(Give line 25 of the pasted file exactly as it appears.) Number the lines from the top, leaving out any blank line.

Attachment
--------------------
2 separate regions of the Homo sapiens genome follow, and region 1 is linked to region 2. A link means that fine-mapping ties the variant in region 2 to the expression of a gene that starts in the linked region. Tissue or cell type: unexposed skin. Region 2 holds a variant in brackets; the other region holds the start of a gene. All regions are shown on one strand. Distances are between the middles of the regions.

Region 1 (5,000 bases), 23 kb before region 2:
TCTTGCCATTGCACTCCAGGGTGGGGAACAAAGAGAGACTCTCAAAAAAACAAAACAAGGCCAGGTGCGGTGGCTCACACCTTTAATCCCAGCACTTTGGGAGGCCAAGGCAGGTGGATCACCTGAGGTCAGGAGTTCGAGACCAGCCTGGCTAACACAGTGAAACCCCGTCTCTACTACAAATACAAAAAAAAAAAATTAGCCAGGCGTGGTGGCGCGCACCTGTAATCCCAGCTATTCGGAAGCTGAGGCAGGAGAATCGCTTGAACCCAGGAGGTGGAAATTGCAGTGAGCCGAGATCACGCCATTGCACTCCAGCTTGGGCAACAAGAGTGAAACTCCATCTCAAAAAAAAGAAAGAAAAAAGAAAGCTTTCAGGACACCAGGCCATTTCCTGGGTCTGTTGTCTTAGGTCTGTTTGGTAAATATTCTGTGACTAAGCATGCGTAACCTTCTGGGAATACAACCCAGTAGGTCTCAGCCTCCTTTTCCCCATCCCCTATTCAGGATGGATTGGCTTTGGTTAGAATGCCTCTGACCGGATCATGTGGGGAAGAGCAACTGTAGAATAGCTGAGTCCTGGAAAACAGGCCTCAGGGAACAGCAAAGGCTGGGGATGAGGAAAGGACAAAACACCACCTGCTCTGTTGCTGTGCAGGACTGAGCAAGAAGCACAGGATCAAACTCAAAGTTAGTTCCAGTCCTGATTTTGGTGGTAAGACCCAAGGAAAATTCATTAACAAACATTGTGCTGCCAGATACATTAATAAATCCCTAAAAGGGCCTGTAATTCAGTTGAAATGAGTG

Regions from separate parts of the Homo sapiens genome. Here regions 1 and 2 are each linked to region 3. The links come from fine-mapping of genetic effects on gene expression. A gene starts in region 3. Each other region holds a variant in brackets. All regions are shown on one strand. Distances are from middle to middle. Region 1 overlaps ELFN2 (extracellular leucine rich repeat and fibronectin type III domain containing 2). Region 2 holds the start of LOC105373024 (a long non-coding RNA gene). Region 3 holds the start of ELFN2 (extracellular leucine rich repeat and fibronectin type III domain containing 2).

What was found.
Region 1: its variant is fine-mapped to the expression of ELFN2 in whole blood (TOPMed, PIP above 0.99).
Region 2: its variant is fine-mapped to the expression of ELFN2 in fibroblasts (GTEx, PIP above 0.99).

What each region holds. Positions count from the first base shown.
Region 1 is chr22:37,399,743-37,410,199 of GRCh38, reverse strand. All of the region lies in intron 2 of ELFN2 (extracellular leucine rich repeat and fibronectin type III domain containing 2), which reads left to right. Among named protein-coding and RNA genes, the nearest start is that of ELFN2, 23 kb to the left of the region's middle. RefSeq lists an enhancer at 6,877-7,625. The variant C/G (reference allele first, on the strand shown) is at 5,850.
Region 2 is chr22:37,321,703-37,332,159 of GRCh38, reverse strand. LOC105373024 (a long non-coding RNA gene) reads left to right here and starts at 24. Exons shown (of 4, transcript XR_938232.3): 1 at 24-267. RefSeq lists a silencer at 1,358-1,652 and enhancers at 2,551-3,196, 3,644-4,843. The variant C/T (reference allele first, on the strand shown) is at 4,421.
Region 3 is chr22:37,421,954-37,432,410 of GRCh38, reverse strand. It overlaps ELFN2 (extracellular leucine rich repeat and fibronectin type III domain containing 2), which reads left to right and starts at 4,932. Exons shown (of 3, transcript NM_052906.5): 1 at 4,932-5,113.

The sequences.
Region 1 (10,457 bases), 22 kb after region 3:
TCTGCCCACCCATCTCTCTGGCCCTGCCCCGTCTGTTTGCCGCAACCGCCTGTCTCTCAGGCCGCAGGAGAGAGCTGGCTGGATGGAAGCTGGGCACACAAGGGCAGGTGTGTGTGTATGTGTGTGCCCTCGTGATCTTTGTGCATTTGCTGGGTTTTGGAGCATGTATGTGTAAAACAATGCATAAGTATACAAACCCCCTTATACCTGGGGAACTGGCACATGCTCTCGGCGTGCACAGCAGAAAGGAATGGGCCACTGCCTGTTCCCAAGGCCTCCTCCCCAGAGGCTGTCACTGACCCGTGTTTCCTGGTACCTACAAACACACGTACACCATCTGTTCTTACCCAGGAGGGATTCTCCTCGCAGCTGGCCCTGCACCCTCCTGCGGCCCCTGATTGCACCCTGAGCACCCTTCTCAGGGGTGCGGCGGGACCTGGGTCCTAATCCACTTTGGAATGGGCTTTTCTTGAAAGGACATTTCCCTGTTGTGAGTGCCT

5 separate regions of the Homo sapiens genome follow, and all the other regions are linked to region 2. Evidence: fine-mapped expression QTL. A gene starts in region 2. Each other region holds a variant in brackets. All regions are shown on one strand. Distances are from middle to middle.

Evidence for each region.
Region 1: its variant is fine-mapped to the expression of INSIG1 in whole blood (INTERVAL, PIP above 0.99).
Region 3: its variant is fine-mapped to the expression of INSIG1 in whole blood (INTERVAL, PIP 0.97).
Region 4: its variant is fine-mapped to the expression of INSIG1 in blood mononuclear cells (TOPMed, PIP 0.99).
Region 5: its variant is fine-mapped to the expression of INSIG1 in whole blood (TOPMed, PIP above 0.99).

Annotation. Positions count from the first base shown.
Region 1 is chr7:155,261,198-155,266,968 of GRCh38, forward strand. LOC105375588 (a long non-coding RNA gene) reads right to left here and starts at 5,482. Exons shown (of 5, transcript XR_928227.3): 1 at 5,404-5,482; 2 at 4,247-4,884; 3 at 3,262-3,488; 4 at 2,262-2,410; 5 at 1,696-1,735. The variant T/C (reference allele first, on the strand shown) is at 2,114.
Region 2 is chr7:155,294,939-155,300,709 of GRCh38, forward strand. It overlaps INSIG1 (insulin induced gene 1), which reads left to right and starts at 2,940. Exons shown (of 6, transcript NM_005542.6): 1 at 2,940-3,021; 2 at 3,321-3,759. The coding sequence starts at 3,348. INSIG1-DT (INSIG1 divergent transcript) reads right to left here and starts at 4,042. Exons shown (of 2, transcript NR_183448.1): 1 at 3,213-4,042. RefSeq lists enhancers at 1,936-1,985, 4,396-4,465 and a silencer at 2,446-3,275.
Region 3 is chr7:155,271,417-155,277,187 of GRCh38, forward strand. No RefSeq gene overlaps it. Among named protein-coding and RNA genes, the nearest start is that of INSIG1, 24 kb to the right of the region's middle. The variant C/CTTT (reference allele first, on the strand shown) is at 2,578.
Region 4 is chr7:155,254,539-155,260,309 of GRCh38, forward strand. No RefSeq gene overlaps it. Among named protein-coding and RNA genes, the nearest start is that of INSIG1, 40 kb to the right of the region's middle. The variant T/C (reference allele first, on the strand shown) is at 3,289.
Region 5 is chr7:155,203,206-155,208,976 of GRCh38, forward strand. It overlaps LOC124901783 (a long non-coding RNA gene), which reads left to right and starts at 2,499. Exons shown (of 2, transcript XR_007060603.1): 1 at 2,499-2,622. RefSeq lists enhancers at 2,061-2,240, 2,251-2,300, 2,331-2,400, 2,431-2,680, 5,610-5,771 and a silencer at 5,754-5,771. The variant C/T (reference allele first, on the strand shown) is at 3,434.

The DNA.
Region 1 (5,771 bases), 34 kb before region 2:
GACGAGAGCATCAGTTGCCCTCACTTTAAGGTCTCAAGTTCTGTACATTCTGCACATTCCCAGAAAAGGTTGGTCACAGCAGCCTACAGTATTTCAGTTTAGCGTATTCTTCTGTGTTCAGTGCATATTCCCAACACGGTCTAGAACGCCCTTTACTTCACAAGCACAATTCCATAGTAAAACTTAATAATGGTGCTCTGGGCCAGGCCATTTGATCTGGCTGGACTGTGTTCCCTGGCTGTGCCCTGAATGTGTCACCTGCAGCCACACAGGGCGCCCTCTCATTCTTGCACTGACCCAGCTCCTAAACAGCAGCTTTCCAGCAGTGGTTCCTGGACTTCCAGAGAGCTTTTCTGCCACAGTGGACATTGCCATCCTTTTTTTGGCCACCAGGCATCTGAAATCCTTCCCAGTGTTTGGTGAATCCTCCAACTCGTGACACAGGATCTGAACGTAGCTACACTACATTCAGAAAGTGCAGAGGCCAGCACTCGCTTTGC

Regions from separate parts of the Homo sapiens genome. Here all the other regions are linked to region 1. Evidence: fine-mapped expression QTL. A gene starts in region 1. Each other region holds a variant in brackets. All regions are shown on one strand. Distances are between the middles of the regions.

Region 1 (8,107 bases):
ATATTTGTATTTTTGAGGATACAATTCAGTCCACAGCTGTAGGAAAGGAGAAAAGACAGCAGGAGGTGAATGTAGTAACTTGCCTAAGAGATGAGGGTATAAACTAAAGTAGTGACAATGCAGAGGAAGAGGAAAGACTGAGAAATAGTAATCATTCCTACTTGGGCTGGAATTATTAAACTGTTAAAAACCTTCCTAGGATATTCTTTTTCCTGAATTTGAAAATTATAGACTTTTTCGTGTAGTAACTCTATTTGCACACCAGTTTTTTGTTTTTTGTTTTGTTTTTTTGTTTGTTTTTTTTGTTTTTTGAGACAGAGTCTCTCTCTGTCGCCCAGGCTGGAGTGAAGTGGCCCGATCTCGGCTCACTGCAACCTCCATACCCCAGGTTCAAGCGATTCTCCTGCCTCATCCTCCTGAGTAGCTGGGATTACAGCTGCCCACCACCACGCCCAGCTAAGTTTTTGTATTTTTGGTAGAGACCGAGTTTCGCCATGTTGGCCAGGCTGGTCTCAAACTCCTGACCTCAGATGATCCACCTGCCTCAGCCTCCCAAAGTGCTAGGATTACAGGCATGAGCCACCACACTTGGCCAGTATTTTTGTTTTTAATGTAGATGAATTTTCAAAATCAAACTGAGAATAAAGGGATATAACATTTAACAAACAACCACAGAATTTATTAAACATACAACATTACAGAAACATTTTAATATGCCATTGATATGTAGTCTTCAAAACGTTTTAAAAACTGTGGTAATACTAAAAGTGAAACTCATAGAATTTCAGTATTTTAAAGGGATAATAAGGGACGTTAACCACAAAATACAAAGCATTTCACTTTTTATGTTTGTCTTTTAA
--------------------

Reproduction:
Region 4 is chr7:155,254,539-155,260,309 of GRCh38, forward strand. No RefSeq gene overlaps it. Among named protein-coding and RNA genes, the nearest start is that of INSIG1, 40 kb to the right of the region's middle. The variant T/C (reference allele first, on the strand shown) is at 3,289.